About us: Joseph Wrobel, Ltd., works with clients to find out if they qualify for Chapter 7 or 13 bankruptcy, and their options and rights under the law. The firm will also advise and assist clients with questions and concerns about the collectors and their rights to pursue you.

Joseph Wrobel, Ltd. helps people get control of their finances and a fresh start at financial freedom. The firm’s website contains informative videos about financial issues as well as bankruptcy protection for families who want a fresh start.

Don’t forget to keep up with us on Facebook, Twitter, LinkedIn and Avvo, where you can read client and peer reviews!

When it comes to bankruptcy, we might all take some advice from Donald Trump

Donald Trump and bankruptcy are popular topics that seem to run together lately. Trump has never filed for personal bankruptcy protection but four of his business enterprises have been in bankruptcy, and the news certainly covered it. In a recent editorial article, a journalist stated that Donald Trump is right about bankruptcy, “Namely, he’s right about the attitude, morals and balance of sympathies we should bring to questions of debt and bankruptcy.[i]” Donald Trump is likely a greater success in business because he knows when to cut his losses. There’s no good way to grow when carrying old debt around. Business deals can go wrong and economic disasters happen that would make it impractical to pay off bad debt getting in the way of new income.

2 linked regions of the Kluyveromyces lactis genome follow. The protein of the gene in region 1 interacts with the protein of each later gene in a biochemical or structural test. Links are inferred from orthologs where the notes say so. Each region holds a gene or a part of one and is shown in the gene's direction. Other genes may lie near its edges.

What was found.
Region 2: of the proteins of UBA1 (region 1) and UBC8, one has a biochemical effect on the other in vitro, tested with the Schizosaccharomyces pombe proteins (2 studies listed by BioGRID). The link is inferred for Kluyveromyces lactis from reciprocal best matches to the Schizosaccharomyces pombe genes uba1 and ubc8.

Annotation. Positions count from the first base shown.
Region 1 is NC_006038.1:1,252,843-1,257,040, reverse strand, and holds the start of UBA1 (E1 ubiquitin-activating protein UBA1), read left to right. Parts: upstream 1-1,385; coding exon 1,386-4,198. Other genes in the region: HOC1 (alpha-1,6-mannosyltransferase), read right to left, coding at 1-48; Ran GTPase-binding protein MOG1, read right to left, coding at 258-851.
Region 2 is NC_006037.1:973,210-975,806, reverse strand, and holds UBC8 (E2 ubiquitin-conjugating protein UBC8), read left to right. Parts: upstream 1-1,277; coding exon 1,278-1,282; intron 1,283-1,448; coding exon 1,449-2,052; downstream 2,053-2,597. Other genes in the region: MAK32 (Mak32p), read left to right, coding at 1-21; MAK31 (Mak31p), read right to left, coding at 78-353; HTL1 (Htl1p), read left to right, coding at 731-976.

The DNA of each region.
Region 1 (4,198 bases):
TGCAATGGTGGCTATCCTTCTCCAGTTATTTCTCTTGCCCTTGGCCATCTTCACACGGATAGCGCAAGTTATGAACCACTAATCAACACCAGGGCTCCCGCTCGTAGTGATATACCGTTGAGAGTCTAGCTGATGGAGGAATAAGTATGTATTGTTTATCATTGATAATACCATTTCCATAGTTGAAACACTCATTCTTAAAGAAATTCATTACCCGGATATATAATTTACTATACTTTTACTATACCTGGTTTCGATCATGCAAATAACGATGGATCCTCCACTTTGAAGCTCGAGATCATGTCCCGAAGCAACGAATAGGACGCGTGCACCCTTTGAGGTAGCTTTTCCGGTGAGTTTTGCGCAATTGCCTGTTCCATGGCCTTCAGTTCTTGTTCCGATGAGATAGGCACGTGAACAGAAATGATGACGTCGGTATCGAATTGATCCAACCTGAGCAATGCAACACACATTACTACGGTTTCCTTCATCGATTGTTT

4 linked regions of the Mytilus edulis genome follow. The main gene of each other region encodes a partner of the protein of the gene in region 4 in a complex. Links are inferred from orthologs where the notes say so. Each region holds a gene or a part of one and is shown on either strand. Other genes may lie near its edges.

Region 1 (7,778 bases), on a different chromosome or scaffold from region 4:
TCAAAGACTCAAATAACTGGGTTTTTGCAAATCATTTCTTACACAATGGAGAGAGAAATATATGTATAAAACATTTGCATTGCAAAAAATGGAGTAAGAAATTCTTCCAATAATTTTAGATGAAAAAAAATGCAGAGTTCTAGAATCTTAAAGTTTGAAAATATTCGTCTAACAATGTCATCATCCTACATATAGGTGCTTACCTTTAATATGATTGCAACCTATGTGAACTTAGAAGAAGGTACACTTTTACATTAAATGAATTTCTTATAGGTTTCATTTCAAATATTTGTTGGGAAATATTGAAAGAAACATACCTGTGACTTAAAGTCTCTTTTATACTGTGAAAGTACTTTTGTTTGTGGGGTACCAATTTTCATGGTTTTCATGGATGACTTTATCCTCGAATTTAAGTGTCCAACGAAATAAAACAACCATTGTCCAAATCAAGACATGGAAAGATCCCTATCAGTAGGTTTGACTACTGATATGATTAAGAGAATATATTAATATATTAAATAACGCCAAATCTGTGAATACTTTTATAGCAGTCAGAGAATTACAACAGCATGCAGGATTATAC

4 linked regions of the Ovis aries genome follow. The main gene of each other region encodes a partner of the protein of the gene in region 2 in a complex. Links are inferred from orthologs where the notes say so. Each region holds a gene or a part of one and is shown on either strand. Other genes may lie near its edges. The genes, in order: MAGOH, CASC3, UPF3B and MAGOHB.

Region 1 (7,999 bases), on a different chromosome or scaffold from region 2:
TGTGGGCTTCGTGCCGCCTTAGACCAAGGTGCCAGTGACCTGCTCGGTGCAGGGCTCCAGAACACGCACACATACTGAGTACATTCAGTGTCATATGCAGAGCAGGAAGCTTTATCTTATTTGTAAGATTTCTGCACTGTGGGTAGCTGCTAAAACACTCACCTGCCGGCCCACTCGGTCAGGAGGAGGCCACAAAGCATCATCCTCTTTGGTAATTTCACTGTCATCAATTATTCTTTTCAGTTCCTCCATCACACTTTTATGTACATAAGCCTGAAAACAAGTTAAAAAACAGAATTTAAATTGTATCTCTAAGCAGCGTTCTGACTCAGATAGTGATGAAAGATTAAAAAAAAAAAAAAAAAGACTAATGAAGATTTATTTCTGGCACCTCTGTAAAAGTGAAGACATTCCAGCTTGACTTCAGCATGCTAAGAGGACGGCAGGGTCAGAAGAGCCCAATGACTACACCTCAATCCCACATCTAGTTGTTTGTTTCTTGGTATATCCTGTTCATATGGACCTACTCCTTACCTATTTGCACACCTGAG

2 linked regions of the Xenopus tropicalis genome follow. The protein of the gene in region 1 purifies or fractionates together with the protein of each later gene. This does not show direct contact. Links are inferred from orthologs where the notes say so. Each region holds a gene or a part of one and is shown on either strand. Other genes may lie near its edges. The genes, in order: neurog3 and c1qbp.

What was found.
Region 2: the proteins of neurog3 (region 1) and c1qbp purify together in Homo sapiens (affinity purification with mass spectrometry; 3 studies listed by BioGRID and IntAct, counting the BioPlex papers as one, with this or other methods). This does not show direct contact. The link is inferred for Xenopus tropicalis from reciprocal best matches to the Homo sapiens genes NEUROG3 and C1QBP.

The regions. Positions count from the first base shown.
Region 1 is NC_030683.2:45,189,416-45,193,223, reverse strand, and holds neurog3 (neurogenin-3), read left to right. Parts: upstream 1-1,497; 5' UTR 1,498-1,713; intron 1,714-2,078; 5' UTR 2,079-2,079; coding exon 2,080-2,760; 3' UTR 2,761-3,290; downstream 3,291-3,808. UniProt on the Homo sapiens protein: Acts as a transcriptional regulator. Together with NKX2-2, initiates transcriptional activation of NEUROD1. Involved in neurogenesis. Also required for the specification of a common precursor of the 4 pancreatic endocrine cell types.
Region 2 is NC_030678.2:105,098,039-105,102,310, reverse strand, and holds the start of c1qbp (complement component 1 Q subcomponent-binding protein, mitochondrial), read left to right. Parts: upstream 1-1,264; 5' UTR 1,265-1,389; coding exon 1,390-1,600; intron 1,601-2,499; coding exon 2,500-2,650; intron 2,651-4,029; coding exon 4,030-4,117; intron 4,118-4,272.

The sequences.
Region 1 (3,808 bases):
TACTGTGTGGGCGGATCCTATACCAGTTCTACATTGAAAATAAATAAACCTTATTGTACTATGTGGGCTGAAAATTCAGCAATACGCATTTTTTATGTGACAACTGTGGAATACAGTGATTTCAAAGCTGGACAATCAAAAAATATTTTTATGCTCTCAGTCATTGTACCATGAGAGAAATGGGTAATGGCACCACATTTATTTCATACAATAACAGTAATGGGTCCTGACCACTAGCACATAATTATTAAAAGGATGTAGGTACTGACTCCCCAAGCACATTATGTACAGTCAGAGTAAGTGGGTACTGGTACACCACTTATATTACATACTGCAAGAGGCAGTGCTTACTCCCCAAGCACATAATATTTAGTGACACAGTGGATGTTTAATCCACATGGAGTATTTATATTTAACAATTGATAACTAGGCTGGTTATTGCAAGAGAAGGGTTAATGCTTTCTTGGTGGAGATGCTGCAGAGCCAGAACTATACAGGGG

People who look down on others who take advantage of bankruptcy are probably jealous.

The people who work hard and earn and protect a perfect credit score are not inherently better people than others, they simply have good finances and no financial trauma. But with the blink of an eye all of that can change. Many dual income earning households would slowly grind to a financial hault if something happened to the earning capacity of one of the spouses in any of our given neighbors. Are they bad people if they have to file for bankruptcy? Should they be shunned for their misfortune?

In the recent GOP presidential debate, Chris Wallace criticized Donald Trump for the four of his businesses that were in bankruptcy, asking, “With that record, why should we trust you to run the nation’s business?[ii]” Trump responded that those were four out of hundreds of deals he has done.